Hold on brown sugar

September 5, 2018

The good thing about having a chunk of your suitcase go missing at Pearson International Airport is that it gets replaced in a matter of minutes at this little spot on Dundas Street off the 427.  You get a choice: same size, lower quality or small size, excellent quality.

 

I am now the proud owner of a tiny Swiss carry-on that looks like it belongs in Star Wars. And for luggage of the same size, I replaced it with a Samsonite beauty. I want to keep these suitcases for a long long long while and so I am plotting ways to protect them from the wear and tear of travel.

 

I was thinking of getting those clear protectors you would put on the bottom of your chair or table to protect the floor and placing them all over. Or getting a version of the Italian/West-Indian mother couch in a plastic cover sort of thing (that make your legs sweat and it makes crinkly noises), made expressly for suitcases. 

 

I tell this to my friend who shakes her head.

 

But suitcases are meant to protect your things. Why do you want to protect your suitcase?

Well because I want them to last. 

5 years?

No, more like 15.

She shakes her head again. It's a suitcase! You can get a new one in 5 years. They are meant to get scratched. 

 

A few years ago, I might have agreed with her. But I find myself more and more resisting the maddening and addictive consumption culture (carry my own coffee mug, still use my cracked phone, love thrift stores).  I've also learned the value of holding on to things from my love. I cannot believe that François still has a necklace with a bite mark from when he was a baby. He keeps things forever. Yes like - Outkast - forever ever.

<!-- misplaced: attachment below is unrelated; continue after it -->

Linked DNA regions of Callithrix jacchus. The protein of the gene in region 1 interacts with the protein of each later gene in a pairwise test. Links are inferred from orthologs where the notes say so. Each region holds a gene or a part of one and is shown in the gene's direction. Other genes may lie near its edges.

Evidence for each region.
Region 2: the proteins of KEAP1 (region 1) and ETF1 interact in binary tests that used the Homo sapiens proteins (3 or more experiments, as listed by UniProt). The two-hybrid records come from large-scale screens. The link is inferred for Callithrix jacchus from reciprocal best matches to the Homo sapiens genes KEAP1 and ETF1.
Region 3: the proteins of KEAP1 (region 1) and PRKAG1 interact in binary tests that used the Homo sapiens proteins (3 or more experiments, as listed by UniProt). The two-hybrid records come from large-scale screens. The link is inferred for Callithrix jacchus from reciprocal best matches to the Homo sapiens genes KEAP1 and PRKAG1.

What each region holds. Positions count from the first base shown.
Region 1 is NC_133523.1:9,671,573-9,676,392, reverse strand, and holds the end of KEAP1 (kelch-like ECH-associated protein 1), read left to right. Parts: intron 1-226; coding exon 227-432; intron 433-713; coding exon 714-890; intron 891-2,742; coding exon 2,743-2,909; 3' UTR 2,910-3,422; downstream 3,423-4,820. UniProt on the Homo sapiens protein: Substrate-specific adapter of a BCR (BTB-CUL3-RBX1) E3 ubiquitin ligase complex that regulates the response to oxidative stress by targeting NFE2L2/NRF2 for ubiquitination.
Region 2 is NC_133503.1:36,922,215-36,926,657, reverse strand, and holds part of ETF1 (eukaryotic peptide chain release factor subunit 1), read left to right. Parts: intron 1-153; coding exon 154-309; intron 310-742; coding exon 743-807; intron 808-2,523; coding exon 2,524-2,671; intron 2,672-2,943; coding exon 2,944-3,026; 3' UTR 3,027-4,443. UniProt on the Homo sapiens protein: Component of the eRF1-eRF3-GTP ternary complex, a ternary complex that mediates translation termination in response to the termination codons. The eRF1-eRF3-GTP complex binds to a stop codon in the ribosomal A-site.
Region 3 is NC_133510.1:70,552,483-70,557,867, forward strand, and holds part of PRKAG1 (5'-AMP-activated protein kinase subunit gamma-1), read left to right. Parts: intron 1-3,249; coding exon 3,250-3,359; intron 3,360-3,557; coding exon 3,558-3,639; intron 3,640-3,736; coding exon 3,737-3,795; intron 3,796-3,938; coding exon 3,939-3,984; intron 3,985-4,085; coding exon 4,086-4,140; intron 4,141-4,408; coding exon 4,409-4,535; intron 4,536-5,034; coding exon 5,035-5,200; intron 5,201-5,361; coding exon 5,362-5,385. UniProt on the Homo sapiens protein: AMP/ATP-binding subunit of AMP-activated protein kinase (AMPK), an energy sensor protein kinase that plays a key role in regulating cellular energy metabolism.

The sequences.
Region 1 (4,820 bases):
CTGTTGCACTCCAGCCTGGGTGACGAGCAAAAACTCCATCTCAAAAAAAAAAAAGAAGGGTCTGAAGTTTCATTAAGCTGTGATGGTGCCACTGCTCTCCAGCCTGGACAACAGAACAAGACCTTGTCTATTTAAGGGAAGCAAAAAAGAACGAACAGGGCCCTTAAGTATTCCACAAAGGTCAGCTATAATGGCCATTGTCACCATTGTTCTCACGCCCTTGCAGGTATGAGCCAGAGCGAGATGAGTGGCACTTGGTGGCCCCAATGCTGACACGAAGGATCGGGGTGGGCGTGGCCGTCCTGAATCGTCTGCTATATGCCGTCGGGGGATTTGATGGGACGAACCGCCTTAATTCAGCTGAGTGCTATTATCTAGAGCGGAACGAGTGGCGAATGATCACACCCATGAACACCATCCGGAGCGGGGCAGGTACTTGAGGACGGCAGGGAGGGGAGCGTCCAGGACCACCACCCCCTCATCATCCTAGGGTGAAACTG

This is not so good when it comes to his horrible oversized overcoat that would make Columbo's look fashion forward. Not that I haven't thought about it, but I know he'd kill me if, let's say, I "misplaced" it. By accident. Like in a bag. Left purely by chance at the Red Cross.

 

But I can see that taking care and holding on dearly to what is precious is a good trait in a husband. I like to think it means he is not likely to upgrade me for the latest model when I begin to show some wears and tears.

 

In 15 years, we will both be shaped and scratched up a bit by life. But hopefully not our suitcases (affectionately named Brown Sugar and Geyser Söze) . Even though they will join us on the journey, my hope is that they will hold up well, as protected as can be, and well-loved.

 

 

 

 

 

 

 

 

 

 

 

 

 

 

 

 

 

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